The increasing demand for cross-platform apps – which can perform on both iOS and Android (and some other systems as well) using one codebase and thus companies normally put into creating apps – has brought about the need for developing technologies to build them. Although quite a few solutions have been created, two seem to be most prominent: Flutter and React Native.
Source: Google Trends
The former, brought to you by Facebook, is more mature and boasts greater community support but Google is not going to throw in the towel – in fact, it constantly arms its framework with some competitive features. So what’s the state of this duel right now? Which solution should you choose for your business? Let’s compare them considering a few most important cross-platform mobile development factors as well as the business perspective.
|code reusability||up to 90%||up to 90%|
|user interface||uses native UI controllers||uses custom widgets|
|major use cases||Facebook
To evaluate the frameworks’ stability, we need to take into account a few factors like who supports their growth, when they were released, and who uses them. This can tell us a little bit more about the maturity of a given technology and the further perspectives of its development. Credibility is everything when you consider using such fresh solutions. What matters is not only the framework’s current state but also the high probability that it will evolve and will continue to be supported by its founders and community in the future.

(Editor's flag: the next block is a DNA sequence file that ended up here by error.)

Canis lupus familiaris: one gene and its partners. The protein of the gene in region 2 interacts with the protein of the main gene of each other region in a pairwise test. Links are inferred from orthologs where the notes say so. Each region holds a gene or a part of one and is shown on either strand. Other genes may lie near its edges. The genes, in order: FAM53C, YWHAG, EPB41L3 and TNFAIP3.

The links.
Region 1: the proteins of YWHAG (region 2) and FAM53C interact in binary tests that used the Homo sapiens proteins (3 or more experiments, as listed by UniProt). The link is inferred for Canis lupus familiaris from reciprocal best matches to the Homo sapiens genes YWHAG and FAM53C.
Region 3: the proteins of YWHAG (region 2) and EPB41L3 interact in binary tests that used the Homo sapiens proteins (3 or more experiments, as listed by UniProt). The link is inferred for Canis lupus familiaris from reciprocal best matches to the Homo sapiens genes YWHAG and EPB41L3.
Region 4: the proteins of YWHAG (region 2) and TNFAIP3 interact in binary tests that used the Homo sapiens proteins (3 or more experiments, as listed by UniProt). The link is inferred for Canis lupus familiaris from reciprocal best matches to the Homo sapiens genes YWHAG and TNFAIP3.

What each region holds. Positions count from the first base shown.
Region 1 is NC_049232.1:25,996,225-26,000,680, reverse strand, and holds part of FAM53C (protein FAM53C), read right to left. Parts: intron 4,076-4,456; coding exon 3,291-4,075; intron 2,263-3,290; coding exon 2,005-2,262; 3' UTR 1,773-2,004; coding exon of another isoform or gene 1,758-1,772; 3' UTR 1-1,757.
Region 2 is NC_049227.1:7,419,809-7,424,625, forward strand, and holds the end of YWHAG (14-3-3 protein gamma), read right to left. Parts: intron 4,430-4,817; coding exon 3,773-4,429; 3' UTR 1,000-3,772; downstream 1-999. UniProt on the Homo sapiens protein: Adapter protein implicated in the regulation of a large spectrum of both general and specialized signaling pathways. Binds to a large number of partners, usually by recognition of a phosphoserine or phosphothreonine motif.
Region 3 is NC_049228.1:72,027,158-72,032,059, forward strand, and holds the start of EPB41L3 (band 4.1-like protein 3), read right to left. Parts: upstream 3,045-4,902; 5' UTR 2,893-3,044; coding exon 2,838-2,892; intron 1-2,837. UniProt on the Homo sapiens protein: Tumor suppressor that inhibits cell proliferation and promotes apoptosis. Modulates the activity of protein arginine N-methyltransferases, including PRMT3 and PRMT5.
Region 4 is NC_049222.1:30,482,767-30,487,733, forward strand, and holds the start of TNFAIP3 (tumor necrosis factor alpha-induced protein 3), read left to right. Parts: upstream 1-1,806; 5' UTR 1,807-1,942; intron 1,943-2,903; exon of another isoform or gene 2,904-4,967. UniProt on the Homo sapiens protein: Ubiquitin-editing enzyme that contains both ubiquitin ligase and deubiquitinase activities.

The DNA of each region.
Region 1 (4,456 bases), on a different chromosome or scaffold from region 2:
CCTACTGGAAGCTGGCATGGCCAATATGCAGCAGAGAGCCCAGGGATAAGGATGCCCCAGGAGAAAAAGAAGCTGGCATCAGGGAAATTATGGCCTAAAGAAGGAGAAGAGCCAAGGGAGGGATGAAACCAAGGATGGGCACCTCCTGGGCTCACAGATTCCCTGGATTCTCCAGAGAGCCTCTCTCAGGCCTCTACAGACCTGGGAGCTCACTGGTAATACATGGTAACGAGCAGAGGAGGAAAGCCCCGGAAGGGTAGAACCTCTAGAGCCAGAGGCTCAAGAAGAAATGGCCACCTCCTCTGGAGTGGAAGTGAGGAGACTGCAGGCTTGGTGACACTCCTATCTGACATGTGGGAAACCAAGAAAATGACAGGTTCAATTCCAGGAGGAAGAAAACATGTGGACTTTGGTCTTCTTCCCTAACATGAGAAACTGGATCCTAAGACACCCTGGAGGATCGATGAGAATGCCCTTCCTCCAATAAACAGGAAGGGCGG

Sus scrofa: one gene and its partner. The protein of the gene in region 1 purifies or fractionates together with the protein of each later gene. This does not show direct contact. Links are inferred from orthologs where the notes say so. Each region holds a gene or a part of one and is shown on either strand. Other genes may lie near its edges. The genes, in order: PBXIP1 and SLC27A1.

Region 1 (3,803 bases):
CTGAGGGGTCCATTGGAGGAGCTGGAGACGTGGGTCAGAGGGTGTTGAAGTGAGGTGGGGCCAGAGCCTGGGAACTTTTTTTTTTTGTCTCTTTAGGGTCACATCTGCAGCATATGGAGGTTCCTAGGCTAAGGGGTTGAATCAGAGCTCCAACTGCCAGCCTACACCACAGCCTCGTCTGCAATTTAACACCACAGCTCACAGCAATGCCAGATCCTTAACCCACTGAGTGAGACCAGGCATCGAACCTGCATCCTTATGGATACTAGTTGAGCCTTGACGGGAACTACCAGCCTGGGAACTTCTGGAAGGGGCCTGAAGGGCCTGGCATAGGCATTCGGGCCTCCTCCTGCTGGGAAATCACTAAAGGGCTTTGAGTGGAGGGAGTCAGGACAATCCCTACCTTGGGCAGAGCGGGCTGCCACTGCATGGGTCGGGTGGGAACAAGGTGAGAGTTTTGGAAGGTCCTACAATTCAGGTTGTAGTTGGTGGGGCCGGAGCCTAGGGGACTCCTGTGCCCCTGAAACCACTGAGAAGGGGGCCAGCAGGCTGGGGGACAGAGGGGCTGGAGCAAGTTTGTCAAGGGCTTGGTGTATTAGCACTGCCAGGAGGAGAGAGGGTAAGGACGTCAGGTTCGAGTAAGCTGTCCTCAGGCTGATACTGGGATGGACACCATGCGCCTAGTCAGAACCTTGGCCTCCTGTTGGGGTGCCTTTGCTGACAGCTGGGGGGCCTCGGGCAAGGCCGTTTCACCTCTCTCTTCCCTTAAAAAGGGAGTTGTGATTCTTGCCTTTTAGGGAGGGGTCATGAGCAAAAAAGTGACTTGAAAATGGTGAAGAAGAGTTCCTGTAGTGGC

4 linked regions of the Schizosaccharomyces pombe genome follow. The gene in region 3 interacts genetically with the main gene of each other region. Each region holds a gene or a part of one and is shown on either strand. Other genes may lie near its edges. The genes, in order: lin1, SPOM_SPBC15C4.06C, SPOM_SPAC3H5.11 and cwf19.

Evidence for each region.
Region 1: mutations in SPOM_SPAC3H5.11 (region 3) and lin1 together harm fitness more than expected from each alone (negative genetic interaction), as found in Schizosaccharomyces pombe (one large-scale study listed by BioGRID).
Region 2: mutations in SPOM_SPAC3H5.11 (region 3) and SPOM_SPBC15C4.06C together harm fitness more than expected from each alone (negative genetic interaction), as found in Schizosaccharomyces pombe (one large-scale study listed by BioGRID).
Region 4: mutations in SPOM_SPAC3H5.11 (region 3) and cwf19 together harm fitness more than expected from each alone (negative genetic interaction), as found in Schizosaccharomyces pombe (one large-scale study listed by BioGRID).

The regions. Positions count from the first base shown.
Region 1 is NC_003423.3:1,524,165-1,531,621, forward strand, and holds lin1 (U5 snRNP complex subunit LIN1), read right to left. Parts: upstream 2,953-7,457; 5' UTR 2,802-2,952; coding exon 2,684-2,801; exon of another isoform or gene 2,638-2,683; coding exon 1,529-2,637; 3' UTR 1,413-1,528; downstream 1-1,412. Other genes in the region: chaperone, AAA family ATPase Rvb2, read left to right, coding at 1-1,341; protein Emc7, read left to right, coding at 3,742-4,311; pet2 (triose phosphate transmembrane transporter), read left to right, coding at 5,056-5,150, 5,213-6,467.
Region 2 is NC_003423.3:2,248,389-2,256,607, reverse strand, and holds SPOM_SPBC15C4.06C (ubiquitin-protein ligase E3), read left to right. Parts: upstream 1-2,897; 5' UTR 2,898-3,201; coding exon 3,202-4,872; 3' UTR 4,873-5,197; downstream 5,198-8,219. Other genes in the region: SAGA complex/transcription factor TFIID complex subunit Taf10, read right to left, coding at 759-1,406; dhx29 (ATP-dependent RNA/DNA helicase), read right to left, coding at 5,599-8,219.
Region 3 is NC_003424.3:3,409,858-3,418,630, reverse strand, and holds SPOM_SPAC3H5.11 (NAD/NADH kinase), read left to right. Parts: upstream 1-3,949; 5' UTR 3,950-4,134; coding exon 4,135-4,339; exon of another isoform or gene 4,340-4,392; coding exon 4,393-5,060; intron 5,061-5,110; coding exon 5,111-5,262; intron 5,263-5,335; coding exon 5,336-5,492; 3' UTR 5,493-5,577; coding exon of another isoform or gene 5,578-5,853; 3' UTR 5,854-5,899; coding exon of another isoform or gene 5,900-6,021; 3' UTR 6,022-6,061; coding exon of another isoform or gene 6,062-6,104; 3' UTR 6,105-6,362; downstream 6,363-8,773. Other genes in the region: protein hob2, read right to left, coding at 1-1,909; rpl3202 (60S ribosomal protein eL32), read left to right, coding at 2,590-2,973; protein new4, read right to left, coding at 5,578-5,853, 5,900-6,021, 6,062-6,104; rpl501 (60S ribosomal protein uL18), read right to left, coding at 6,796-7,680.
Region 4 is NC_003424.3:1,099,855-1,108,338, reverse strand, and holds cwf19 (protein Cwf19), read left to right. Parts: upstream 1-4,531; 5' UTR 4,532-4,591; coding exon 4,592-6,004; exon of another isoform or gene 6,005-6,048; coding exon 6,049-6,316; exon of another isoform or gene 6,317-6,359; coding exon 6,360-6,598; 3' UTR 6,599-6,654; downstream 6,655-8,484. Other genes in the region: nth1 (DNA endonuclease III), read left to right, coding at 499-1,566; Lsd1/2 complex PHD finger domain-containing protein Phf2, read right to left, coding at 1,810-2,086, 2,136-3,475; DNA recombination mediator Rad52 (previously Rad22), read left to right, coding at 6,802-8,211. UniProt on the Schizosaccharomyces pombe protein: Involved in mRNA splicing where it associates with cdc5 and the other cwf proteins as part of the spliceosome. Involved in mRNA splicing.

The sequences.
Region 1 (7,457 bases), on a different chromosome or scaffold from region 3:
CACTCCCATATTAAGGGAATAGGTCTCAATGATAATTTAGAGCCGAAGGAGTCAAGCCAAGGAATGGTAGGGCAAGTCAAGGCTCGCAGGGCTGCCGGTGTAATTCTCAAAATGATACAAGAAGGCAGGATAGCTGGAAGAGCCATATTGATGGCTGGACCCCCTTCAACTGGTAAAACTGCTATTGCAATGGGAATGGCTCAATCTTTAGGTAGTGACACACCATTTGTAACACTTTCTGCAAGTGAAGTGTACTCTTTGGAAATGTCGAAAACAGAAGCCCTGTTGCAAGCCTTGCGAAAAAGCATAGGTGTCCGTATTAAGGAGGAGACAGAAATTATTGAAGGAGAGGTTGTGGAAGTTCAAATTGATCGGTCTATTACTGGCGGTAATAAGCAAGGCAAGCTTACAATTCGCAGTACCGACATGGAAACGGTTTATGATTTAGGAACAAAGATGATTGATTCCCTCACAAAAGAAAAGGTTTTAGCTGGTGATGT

- The story behind the frameworks
Cross-platform technologies are still relatively novel in the app development landscape so most of them don’t have an impressively long story.
React Native was born as a fruit of Facebook’s internal hackathon carried out in the summer of 2003 but it wasn’t until January 2015 that its first public preview saw the light of day at the React.js Con. Two months later, in March 2015, Facebook published React Native on GitHub, thus making it available to thousands of cross-platform enthusiasts all around the globe.
The history of Flutter is shorter but by no means less intriguing. The first version of Google’s cross-platform framework was shown to the public at the 2015 Dart developer summit and back then, it went by the name of “Sky”. The first stable version of Flutter, however, was released only in December 2018. A couple of days ago, on December 11, 2019, Google released version 1.12 and announced Flutter to be the first UI platform designed for ambient computing.
- Flutter vs React Native: the battle of communities
Being open-source and free cross-platform app development frameworks, both solutions have managed to assemble active communities around them. React Native boasts 2044 GitHub contributors who, as of end 2019, made over 18 970 commits. Flutter, on the other hand, has 493 contributors and 16 937 commits.
Speaking of community support, it’s worth taking a closer look at the results of the 2019 Stack Overflow survey as well. When asked about their framework preferences, over 74% of software engineers named Flutter as the loved technology. As far as React Native, 62% of interviewees considered it preferable.
Source: 2019 Stack Overflow Survey
In short, the community around Facebook’s framework is much bigger but the engagement and the improvement intensity are pretty much comparable in both cases.
- Major use cases
Looking at the React Native portfolio, you’ll see big players like Uber, Zomato, and Walmart, as well as startups like Soundcloud Pulse, Townske or Huiseoul. And we can’t forget about Facebook with Instagram and Messenger, of course!
Flutter, on the other hand, was initially the core of Google’s services like Google Ads only. However, as the framework is growing, it’s rapidly gaining advocates – among them, you’ll find The New York Times, Groupon, and Alibaba Group.
Performance and UI